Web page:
British push for sanctions on Russia blocked by G7
LEADING EU countries have blocked British-inspired attempts to punish Russia over its alleged complicity in the brutal chemical weapons attack in Syria.
At a summit of the G7 countries, Germany, Italy and France vetoed a plan by Foreign Secretary Boris Johnson to hit Vladimir Putin’s regime with targeted sanctions.
Their decision to cave in to pressure from Moscow came despite allegations that Russia “bears responsibility” for the sarin gas attack which killed at least 84 people including more than 20 children.
Tests on victims of the attack in Syria’s northwestern Idlib province confirmed the use of sarin gas, Turkey’s health minister Recep Akdag said yesterday. And White House officials last night said “there is no evidence to support Russia claims that the Syria chemical attack was fabricated”.
The attack led to Donald Trump ordering a strike on the airfield from where the atrocity was launched on Friday.
The US has said that the strike took out 20 per cent of Syrian dictator Bashar Assad’s air force’s effective planes.
Speaking after the G7 meeting, Italian foreign minister Angelino Alfano said there was “no consensus” over sanctions. However, he claimed the summit in Italy had been “a political success” despite a failure to take firm action against Russian military support for Assad.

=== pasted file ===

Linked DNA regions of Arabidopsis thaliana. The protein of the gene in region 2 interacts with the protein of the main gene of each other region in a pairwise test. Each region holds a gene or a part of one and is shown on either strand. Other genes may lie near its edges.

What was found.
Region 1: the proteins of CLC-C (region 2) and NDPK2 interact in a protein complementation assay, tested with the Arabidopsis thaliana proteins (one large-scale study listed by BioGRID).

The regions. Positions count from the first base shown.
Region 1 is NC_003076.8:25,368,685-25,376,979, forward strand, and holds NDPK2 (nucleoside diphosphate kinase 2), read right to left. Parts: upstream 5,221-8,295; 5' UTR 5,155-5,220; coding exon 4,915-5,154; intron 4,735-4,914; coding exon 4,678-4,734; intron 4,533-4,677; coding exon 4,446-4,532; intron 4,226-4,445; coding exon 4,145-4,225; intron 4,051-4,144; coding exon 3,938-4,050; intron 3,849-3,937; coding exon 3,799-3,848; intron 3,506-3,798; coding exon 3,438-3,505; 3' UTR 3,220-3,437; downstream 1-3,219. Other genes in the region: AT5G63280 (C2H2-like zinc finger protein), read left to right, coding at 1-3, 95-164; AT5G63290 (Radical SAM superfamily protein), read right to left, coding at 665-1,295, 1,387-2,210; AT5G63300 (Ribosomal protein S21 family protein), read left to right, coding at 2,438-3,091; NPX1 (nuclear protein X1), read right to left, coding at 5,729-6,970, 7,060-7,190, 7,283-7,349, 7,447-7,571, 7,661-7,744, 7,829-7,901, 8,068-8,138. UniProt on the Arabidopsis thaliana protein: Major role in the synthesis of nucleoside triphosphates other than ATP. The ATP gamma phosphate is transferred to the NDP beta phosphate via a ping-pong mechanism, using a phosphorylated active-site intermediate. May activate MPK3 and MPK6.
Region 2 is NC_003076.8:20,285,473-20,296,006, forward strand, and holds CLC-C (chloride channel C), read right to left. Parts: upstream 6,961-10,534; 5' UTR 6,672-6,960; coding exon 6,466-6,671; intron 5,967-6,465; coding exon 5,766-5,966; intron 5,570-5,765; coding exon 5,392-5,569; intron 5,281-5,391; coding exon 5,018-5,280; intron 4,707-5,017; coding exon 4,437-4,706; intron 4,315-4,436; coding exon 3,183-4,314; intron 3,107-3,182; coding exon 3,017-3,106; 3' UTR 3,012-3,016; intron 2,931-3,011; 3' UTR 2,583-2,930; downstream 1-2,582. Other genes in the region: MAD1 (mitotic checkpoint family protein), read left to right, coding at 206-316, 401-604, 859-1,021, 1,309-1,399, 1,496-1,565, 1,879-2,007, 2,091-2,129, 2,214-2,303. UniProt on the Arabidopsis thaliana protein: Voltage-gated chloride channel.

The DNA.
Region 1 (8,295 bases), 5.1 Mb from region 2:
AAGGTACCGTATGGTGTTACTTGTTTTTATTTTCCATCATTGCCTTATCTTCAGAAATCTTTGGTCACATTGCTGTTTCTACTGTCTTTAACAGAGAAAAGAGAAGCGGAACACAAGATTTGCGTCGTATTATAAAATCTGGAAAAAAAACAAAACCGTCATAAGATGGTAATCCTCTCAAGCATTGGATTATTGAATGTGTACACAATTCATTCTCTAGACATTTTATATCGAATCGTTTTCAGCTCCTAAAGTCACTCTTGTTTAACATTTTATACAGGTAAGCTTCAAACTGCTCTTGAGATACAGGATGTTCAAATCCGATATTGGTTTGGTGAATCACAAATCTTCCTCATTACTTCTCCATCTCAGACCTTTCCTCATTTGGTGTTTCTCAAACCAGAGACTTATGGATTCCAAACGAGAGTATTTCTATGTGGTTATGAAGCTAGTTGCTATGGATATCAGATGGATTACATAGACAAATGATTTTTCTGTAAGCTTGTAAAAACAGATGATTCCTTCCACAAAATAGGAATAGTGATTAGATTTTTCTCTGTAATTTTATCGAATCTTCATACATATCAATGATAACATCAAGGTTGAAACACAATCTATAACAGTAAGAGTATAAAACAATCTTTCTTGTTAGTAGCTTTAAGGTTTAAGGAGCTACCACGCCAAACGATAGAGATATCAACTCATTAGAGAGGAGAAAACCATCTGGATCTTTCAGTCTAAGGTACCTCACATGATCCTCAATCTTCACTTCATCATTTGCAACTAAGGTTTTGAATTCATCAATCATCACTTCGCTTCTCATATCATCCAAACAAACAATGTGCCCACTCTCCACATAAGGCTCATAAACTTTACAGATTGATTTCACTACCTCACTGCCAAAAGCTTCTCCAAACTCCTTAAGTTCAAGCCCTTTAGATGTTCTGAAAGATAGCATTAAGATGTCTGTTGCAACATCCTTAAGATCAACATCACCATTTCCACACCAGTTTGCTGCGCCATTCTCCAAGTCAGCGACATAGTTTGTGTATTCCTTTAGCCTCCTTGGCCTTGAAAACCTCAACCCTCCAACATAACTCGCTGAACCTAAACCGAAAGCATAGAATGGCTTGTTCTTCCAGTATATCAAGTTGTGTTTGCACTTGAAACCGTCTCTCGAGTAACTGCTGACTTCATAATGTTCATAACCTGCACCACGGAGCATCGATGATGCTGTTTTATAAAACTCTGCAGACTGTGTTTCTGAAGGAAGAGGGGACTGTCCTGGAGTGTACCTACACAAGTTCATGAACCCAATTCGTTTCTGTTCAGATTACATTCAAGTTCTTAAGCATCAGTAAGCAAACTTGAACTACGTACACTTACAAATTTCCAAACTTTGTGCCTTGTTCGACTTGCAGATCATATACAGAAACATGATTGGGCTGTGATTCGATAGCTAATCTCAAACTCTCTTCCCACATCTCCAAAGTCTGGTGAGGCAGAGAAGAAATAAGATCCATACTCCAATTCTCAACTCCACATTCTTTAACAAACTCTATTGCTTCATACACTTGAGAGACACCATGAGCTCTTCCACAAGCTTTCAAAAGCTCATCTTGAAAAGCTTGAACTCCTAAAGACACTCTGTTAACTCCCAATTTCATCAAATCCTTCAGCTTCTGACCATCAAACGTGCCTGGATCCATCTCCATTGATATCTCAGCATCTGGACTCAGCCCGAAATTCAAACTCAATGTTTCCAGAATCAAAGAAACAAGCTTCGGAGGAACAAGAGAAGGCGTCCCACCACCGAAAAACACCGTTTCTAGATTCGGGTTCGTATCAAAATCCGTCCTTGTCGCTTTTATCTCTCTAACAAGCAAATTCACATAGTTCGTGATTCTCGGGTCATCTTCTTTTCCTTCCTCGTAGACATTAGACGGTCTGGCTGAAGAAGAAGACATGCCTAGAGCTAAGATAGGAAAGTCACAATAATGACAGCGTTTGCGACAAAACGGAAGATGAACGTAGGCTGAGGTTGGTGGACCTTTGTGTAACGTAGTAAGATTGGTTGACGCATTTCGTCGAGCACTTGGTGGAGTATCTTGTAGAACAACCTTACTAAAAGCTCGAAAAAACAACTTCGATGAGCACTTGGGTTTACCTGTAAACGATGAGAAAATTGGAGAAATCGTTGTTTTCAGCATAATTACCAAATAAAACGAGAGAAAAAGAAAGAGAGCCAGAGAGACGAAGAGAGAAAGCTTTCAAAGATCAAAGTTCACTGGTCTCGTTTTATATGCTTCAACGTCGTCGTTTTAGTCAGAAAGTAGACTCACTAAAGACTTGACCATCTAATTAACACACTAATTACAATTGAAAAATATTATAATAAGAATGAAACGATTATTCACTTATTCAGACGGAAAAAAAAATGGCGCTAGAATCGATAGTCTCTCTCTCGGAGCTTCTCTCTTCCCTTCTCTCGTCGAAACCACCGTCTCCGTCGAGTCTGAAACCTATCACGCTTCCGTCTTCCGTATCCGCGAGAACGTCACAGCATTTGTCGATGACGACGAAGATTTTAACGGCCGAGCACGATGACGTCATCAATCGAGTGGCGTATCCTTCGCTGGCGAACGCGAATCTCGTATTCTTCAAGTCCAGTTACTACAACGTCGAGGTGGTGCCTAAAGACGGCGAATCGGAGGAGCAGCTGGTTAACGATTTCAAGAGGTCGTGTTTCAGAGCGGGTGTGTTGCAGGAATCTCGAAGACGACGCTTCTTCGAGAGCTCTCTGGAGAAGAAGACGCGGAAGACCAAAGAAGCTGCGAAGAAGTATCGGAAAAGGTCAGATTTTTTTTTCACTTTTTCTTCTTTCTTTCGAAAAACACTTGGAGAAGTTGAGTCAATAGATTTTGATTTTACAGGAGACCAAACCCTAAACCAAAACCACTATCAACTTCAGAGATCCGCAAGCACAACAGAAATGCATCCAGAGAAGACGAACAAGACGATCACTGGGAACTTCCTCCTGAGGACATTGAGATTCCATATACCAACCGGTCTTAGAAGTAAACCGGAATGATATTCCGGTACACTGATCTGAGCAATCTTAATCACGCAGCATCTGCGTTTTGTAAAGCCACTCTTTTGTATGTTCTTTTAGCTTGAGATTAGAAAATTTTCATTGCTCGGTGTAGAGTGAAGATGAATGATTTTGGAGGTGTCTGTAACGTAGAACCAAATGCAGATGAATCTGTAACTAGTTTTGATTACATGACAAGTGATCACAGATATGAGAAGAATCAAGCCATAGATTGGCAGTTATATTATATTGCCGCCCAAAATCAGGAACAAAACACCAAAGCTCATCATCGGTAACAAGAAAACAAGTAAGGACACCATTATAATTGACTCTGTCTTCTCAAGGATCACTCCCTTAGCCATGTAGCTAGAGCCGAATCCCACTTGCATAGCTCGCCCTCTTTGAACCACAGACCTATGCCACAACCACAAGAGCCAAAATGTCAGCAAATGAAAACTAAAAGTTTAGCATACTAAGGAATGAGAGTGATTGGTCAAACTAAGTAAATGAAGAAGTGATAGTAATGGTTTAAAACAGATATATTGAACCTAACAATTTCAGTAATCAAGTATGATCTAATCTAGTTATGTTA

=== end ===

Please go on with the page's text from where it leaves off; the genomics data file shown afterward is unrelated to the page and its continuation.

He said leaders would use a “window of opportunity” created by last week’s US strike against the regime to revitalise political talks.
He said: “There was a prevalent position, which is very similar to the Italian one.
“We must have a dialogue with Russia and we must not push Russia into a corner. We must also ask Putin to demand the credit that has been up to now granted to Assad and in fact we think that the Russians have the strength that is needed to put pressure on Assad and to get him to observe the commitments regarding the ceasefire.”
Mr Johnson said Russia faces a “big strategic choice” as America’s top diplomat prepared to confront Moscow over its support for President Assad.
US Secretary of State Rex Tillerson arrived in Moscow last night to put pressure on the Russians to abandon their support for Assad. He is due to meet Russian foreign minister Sergei Lavrov today.
Mr Johnson said: “They have a big strategic choice. Do they want to stick with this guy who is poisoning his own people and poisoning the reputation of Russia or do they want to be part of the solution?”
Mr Johnson insisted that the option of sanctions remained on the table, with a new resolution to be tabled at the UN Security Council and a “chemical weapons group” inspection into what happened.
“After that, if of course we can find people, whether they are Syrians or whether they are Russians associated with the Syrian military operation, it is in my view wholly appropriate that they should face economic sanctions or sanctions of some other kind,” he said.
“That is something that had wide acceptance around the table last night, but you have got to do things in the proper, legal way.”
He said Mr Tillerson would offer a “re-set” of relations between Moscow and the West.
“Of course, everybody understands that Russia has political and strategic interests in Syria,” he added. “All that can be respected. What we all want to see is Russia engaging with a political process that involves a transition to a new government.”
Boris Johnson with Rex Tillerson, right, and German foreign minister Sigmar Gabriel, left, at the G7 in Lucca, Italy
Mr Putin has avoided new sanctions